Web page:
The Mets have signed two new outfielders since last season: Curtis Granderson and Chris Young. It seems like a pretty safe bet to say the team's outfield—and as a result their offense in general—will be better in 2014. The Mets now have a versatile outfield with a couple different alignment options.
Twelve different people played in the Mets' outfield in 2013. Six of them are back this year to complement Granderson and Chris Young, along with other minor league signings and potential promotions. Terry Collins will have a lot of things to consider, but his choices are a lot better than they were last year. Young and Granderson will be starting, so it's really a race for that last starting spot and the two bench spots. Here's how those players performed last year, per Fangraphs.
|Eric Young Jr.||598||2||46||7.7%||16.7%||.249||.310||.336||.288||78||-4.6||-6.3||0.8||-5.8|
|Matt den Dekker||63||1||4||6.3%||36.5%||.207||.270||.276||.250||57||-2.2||0.3||0.0||-0.2|
*Arm values are for career.
Both Granderson and Young could make a claim for center field. Neither has much time in the corners, though both put in some time in both of them last season. Juan Lagares is the best defensive option in center, but it's still uncertain whether he'll be starting the season in an everyday role. If not, Chris Young is two-and-a-half years younger than Granderson and would probably be the choice for center with Eric Young Jr. getting time in left field. If so, it makes sense to play Curtis Granderson in right field and Chris Young in left as Granderson has the better arm.
Eric Young Jr. vs. Juan Lagares is really the competition for that third starting outfield spot. Both will likely remain on the team regardless of who gets Terry Collins's nod as the Opening Day starter. This makes this one of the competitions that's somewhat muted by the realization that Collins could change his mind by game two. The Opening Day starter is really just the starter for a single game of the season.
Lagares needs the level of defense he showed last year, or improvement on his walk rate, to really claim the job, but in his age-25 season, there is still plenty of time for him to do just that. It's clear what Eric Young Jr. is going to give the Mets, and while he's not terrible, he shouldn't just be handed the job.
Reading between the lines, it seems Juan Lagares will be joining Granderson and Chris Young. Terry Collins thinks a .350 on-base percentage would be ideal for Eric Young Jr., but he's only reached that mark only once in a season. He had a .377 OBP for the Rockies in 2012, fueled mainly by some luck with balls in play raising his batting average .058 above his career average. Collins also mentioned 25 bunt hits, three times as many as Young Jr. has ever had in a season.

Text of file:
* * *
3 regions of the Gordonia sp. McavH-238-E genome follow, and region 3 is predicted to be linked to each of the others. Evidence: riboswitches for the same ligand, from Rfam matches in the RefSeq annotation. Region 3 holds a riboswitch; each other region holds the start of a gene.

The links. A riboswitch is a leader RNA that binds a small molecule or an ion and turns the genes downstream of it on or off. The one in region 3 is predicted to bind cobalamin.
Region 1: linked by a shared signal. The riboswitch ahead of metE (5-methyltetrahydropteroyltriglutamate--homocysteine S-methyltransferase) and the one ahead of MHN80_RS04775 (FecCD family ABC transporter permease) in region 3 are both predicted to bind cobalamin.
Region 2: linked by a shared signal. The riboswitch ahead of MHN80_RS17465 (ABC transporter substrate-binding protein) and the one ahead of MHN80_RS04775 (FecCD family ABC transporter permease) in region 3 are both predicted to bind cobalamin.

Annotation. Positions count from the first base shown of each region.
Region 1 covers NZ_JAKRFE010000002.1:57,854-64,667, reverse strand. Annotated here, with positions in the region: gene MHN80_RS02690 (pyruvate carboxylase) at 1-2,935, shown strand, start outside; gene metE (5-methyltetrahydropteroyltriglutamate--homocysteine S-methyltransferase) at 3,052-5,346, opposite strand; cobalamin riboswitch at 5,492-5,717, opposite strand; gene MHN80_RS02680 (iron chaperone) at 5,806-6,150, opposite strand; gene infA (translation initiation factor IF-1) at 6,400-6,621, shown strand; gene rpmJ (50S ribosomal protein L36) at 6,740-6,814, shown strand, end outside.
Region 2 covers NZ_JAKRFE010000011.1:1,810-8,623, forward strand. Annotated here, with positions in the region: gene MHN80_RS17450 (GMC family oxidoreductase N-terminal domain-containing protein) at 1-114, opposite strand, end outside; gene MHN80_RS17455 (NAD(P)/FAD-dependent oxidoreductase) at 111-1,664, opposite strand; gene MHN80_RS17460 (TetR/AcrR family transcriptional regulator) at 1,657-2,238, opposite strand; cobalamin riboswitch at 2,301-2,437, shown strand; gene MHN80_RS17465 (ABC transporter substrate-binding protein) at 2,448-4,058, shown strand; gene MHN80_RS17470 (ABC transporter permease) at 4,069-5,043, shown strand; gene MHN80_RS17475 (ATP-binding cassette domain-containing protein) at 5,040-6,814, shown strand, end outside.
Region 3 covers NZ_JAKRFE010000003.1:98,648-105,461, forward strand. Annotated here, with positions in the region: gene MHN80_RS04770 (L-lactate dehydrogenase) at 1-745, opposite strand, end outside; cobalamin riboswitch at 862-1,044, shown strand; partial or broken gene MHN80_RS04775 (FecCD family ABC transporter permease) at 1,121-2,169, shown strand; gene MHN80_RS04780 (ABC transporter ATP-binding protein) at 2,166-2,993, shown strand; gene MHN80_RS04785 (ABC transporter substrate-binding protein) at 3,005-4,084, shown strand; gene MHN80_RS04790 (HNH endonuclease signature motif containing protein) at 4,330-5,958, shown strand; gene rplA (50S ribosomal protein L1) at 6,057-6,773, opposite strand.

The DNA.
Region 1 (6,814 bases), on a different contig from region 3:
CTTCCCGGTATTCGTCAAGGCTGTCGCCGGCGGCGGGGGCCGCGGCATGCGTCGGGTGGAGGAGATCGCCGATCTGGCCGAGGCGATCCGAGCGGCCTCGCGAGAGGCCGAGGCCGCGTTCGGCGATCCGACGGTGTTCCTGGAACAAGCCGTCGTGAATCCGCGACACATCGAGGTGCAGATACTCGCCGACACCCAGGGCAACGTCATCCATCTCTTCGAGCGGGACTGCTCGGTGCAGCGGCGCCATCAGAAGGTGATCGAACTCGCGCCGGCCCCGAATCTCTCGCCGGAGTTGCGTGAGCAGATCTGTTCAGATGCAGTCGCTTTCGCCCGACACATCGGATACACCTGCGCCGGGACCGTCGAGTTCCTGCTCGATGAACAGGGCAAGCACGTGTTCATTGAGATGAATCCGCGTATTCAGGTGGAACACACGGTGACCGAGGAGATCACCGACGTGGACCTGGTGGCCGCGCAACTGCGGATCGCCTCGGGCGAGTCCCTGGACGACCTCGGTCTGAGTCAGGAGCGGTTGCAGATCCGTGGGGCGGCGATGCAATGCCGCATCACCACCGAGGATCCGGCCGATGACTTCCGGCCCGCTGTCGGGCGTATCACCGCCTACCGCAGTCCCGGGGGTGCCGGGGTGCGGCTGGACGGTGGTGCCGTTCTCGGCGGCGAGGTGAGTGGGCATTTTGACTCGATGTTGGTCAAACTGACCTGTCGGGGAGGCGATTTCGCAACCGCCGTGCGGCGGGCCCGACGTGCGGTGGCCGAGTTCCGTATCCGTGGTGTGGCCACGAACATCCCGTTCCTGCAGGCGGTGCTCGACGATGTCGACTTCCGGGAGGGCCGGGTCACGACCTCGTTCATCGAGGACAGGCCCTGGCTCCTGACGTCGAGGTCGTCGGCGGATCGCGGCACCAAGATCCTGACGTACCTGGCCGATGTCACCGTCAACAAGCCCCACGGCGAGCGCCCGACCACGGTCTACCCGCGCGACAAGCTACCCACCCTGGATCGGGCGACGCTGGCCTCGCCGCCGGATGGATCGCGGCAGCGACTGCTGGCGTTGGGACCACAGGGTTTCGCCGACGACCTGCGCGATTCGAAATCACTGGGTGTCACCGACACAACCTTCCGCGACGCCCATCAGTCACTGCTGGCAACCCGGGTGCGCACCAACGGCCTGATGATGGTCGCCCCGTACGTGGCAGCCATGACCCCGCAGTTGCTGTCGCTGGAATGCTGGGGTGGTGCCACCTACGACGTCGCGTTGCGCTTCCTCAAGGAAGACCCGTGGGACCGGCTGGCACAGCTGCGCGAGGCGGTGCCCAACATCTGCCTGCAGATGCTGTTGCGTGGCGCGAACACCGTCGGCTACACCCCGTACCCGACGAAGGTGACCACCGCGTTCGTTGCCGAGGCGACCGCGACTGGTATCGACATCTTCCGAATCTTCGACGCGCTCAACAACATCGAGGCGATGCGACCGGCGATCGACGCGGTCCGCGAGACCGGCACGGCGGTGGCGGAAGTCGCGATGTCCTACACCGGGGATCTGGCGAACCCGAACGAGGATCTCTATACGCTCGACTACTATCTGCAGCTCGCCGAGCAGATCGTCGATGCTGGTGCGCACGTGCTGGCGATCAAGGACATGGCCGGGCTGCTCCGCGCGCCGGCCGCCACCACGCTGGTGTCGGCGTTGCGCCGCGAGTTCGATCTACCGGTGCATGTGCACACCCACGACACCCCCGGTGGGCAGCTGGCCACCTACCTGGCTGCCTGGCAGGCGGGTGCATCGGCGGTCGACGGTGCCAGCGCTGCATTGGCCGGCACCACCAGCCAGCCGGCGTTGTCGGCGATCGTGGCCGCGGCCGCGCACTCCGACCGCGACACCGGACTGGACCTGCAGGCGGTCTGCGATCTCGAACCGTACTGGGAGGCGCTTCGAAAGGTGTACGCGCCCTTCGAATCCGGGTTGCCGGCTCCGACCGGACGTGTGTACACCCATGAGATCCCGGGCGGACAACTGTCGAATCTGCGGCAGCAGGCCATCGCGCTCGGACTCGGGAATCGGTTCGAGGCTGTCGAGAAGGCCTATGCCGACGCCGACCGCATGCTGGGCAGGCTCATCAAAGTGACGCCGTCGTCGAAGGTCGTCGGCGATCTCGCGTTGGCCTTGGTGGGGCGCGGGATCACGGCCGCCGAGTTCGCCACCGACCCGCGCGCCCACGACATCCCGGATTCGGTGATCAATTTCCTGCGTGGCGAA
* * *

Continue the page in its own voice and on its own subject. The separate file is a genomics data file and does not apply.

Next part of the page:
Collins has said he could use Chris Young or Ruben Tejada as a leadoff hitter if need be, which would erase his main reason for wanting to play Eric Young Jr. every day. Collins is hoping one of the two players shows him something that makes the decision easier. A strong showing from players at other positions—like Ike Davis or Tejada—might also convince Collins that the Mets can afford to play Lagares mainly for defense.
Three other names remain in the mix for the other outfield spot: Kirk Niuewenhuis, Matt den Dekker, and Andrew Brown. Nieuwenhuis and den Dekker both exist in that murky in-between area where they're no longer prospects but haven't proven themselves capable major leaguers. They strike out too frequently and play good defense, although den Dekker does more of both. Brown seems to be the least talked about, yet he put up okay numbers last year in a limited role. At 29 years old, it's not like he's a washed up veteran, and he is also more used to limited playing time, while den Dekker and Nieuwenhuis would be better served playing in Las Vegas getting daily at bats. The biggest thing working against Brown is that he's right-handed hitter and doesn't provide any platoon balance for Chris Young or Lagares.
Perhaps the Mets decide to carry Lucas Duda and Ike Davis, using Duda as a pinch hitter and emergency outfielder. They could even keep a sixth player that can player on outfield on the roster, like they did for parts of last year. Whatever they decide to do, the best starting outfield alignment is Chris Young, Juan Lagares, and Curtis Granderson, from left to right.